Fiona Apple is thin.
The musician has also spent a great deal of her life battling anorexia nervosa, a disorder that developed for her after she was raped at the age of 12.
Last Thursday evening, during a show she played in Portland, a female audience-member called out, “Get healthy…we want to see you in 10 years.” The comment shook Apple, who stood from her piano and responded that she was healthy, with visible emotion.
Apple is no stranger to body criticism. The music video for her most-known single “Criminal” made waves because it featured her prancing around a flock of what could be American Apparel models in barely-there underwear. Critics responded to her gaunt limbs and suggested that the music video promoted eating disorders (I know, right?) — though, more than likely, it was simply a medium for her to sing about the virtues of heart-breaking (because heart-breaking is fun).
Perhaps this audience-member, at the Portland show, didn’t mean for her heckling to come off as rude and malicious or to instigate the fiasco that ensued (her heckling commenced a series of offensive, borderline bullying comments from the audience). Rather, it could have been a misguided attempt to show appreciation for Apple’s musicianship that, instead, came off as a cruel jibe.
Regardless, after I read about what happened to Apple at this particular show, I began to think about how easily and how often we body-shame, without actually questioning the way our words sound and without much hesitation. Body critique occurs at both ends of the spectrum, towards those who are overweight and those are underweight.
However, I believe that we have become much less tolerant of body-shaming those who are overweight. Fat acceptance movements have grown in recent years with activists reacting to the discourse we use to talk about those who are overweight. Most of us (again, only most of us) have enough decency to avoid mocking those who are overweight, but this movement has also told us that suggesting anyone lose weight — for medical reasons or otherwise — is another form of marginalizing discourse. Policing their food or commenting on their health is not okay. In addition, websites like This Is Thin Privilege have emerged with the objective of reminding us of the privileges and advantages that thin or normal weight folk receive in our fat-phobic society.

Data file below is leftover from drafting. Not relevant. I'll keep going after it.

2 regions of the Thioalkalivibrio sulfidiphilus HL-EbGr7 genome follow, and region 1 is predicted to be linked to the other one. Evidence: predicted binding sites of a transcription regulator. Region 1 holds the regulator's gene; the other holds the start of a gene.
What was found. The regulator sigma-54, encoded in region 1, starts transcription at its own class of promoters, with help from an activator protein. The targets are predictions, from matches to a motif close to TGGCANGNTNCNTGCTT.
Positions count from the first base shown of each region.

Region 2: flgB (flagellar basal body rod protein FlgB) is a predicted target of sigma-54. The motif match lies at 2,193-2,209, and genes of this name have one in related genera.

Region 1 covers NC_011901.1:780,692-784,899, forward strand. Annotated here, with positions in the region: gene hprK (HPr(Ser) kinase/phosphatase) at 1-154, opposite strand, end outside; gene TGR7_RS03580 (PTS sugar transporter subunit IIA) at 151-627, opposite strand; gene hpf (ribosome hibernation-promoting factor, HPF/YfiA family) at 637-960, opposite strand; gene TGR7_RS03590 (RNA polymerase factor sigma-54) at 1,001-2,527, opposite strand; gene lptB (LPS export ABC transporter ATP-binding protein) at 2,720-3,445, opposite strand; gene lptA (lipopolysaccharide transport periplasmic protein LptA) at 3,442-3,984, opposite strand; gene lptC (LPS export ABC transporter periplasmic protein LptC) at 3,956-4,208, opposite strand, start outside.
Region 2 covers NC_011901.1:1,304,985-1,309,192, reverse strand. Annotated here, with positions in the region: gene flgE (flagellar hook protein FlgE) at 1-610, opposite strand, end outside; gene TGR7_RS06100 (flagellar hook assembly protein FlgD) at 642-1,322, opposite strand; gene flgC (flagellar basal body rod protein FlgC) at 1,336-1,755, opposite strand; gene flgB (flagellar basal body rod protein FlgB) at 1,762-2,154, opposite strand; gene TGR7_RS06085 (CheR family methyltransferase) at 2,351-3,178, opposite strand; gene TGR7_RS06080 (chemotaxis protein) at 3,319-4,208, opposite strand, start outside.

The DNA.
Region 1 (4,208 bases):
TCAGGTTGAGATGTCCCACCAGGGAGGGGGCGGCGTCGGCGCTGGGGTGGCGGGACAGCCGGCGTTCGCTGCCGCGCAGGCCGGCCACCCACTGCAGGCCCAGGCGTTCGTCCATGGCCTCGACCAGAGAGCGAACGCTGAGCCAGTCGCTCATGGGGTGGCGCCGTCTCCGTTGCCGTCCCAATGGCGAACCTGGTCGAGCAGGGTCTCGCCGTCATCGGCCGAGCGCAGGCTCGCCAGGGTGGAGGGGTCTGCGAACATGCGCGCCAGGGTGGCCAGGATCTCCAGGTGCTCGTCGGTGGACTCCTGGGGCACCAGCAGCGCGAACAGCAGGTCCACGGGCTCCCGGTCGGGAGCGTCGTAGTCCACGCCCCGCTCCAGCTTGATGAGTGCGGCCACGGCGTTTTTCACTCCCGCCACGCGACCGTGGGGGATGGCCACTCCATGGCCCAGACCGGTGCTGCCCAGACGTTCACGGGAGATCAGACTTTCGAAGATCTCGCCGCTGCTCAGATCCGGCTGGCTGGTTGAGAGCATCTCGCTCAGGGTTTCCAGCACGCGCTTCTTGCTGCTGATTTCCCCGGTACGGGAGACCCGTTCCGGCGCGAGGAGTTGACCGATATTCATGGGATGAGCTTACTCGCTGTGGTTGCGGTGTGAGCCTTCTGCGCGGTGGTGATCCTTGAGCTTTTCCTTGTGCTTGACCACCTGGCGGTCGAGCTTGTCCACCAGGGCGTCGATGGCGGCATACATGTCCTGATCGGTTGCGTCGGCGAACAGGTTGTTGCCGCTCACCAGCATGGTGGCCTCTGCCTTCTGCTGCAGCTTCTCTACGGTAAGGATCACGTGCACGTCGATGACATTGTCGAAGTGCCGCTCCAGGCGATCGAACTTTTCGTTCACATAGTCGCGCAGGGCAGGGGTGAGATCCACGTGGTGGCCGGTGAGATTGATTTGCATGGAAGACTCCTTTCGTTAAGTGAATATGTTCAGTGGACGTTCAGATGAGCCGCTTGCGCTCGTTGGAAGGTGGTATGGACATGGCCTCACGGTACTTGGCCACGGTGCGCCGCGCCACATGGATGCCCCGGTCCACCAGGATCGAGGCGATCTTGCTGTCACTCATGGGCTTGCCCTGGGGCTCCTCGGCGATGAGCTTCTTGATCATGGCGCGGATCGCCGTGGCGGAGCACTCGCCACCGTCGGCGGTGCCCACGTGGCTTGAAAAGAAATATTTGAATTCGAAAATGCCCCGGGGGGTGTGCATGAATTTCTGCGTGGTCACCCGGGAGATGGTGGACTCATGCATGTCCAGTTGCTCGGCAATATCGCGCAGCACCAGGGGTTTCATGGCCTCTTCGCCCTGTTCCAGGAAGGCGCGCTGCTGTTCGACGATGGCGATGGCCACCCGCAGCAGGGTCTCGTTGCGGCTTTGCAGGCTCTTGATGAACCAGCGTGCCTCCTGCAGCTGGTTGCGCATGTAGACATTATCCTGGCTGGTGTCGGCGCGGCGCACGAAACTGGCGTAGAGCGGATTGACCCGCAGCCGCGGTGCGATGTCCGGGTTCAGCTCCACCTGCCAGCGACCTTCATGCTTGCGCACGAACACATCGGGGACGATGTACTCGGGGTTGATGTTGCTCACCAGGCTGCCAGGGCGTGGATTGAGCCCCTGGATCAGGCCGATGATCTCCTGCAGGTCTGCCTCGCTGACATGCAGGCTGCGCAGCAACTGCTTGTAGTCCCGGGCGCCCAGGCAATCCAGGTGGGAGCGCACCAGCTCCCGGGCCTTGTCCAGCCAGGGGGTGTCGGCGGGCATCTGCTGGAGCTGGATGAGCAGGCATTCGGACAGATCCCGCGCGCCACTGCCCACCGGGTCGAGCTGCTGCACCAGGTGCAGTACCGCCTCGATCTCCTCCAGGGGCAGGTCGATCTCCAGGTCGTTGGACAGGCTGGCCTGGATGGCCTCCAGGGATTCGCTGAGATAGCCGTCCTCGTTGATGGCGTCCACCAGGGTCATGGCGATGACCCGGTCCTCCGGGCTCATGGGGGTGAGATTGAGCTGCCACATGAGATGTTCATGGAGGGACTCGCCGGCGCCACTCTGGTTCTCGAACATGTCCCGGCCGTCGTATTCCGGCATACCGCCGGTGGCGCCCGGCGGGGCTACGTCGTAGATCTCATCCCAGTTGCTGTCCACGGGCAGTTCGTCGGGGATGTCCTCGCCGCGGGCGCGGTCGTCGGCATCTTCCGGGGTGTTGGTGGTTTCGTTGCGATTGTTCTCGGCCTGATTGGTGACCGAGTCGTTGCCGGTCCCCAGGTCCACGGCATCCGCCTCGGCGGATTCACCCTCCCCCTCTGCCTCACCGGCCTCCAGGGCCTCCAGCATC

All of this progress, by no means, indicates that those who are overweight don’t still experience severe — and probably unnecessary — amounts of body shame. And if the recent surge in diet trends (honestly, ugh, what is the big deal about the Paleo diet?) is any indication, we are still painfully concerned about the amount of muffin top we can pinch over the waistband of our jeans.
On the other hand, the way the audience member heckled Apple reflects how our attitudes have remained stagnant towards body-shaming those who are underweight. It also reflects the double standard we have created for body-shaming whereby it is okay to speak about “thin” bodies in a way that would not be okay in a different context. Though most of us would never dare telling someone overweight, “Gee, you look really flipping fat today,” we would somehow feel more okay commenting on the shapes and sizes of people who had too little fat on their bodies.
We would compliment them with nice little zingers like “Wow, you must’ve lost weight” or “you look so little.” We would tell them to eat a cheeseburger (recently, I saw someone comment on a Facebook profile picture with “wow, go eat 100 cheeseburgers” and that, my friends, is the all-end-be-all). Most of us would hesitate to tell someone overweight to stop eating cheeseburgers. We would comment on thin folk’s food choices in general. If we see them wolfing down a meal meant for two or three or four, we would ask how they can do that and maintain such svelteness. If we see them munching on a few pieces of lettuce, we would tell them to go eat more food.
Because they are thin, their bodies have become ours to discuss and, like in the case of the audience-member at Apple’s show, criticize. We are wary of the Fat Police, but we allow the Thin Police to run rampant and, trust me, they can be fairly corrupt.
What we don’t understand is that body criticism can be just as painful for those who weigh in at the lighter end of the scale. Some of us enjoy it when people point out our thinness; because society tends to value certain sizes more than others, it gives us an arguably unhealthy high. However, some, like Apple, look a certain way because they have had sordid relationships with their bodies, body image, and/or eating.
We have no right to comment on or discuss anyone’s bodies but our own. So, the next time we consider asking someone “thin” if they’re healthy or telling them to eat a cheeseburger, we should stuff one into our own mouth.
After all, cheeseburgers are tasty, but I bet they’d work better as muzzles.